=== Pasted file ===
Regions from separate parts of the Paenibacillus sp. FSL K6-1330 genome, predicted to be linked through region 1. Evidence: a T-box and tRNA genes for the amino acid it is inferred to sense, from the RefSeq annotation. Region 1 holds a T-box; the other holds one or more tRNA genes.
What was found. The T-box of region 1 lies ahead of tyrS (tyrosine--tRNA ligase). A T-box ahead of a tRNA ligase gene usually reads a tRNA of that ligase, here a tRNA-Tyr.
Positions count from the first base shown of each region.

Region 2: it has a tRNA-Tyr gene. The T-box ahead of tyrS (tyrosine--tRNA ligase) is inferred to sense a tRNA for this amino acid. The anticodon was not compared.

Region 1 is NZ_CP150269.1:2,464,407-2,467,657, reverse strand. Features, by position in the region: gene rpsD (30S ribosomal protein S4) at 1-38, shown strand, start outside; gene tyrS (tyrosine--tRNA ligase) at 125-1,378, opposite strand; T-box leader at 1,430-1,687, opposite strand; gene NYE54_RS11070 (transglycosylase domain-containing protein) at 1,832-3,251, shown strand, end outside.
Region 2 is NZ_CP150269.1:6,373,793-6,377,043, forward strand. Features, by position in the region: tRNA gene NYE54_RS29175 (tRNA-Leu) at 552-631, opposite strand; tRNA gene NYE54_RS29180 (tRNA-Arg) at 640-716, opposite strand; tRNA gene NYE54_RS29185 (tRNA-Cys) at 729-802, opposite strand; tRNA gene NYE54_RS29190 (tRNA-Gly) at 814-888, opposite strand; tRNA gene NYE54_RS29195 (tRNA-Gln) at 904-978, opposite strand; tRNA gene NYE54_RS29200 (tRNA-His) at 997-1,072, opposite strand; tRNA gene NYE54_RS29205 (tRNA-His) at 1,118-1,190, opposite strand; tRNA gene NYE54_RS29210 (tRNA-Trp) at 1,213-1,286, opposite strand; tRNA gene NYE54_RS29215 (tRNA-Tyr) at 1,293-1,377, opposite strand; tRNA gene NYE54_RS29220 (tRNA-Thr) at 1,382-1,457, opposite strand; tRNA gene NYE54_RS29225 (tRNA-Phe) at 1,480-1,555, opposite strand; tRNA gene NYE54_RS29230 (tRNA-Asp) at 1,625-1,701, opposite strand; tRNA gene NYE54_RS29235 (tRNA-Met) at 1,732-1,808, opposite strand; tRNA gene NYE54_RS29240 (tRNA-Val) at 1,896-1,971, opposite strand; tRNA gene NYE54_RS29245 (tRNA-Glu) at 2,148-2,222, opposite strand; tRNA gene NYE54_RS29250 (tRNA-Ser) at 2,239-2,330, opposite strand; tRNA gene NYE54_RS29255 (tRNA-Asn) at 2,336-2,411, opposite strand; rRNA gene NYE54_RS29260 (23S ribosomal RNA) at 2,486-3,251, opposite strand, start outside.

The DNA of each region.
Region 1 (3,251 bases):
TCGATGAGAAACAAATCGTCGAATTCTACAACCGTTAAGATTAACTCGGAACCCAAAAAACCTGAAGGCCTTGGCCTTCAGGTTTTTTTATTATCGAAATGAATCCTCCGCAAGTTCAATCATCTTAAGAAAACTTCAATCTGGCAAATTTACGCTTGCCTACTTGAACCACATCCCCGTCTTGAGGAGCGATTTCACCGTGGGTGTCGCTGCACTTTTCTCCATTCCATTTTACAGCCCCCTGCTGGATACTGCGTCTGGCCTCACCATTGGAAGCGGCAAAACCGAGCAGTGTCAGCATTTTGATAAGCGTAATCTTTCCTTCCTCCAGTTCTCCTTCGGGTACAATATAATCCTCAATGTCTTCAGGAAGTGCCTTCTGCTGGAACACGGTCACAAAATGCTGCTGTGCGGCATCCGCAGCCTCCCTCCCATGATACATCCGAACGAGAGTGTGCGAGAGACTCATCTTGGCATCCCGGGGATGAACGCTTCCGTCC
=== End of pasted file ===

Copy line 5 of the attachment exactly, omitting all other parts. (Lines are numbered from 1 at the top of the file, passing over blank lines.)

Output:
Region 1 is NZ_CP150269.1:2,464,407-2,467,657, reverse strand. Features, by position in the region: gene rpsD (30S ribosomal protein S4) at 1-38, shown strand, start outside; gene tyrS (tyrosine--tRNA ligase) at 125-1,378, opposite strand; T-box leader at 1,430-1,687, opposite strand; gene NYE54_RS11070 (transglycosylase domain-containing protein) at 1,832-3,251, shown strand, end outside.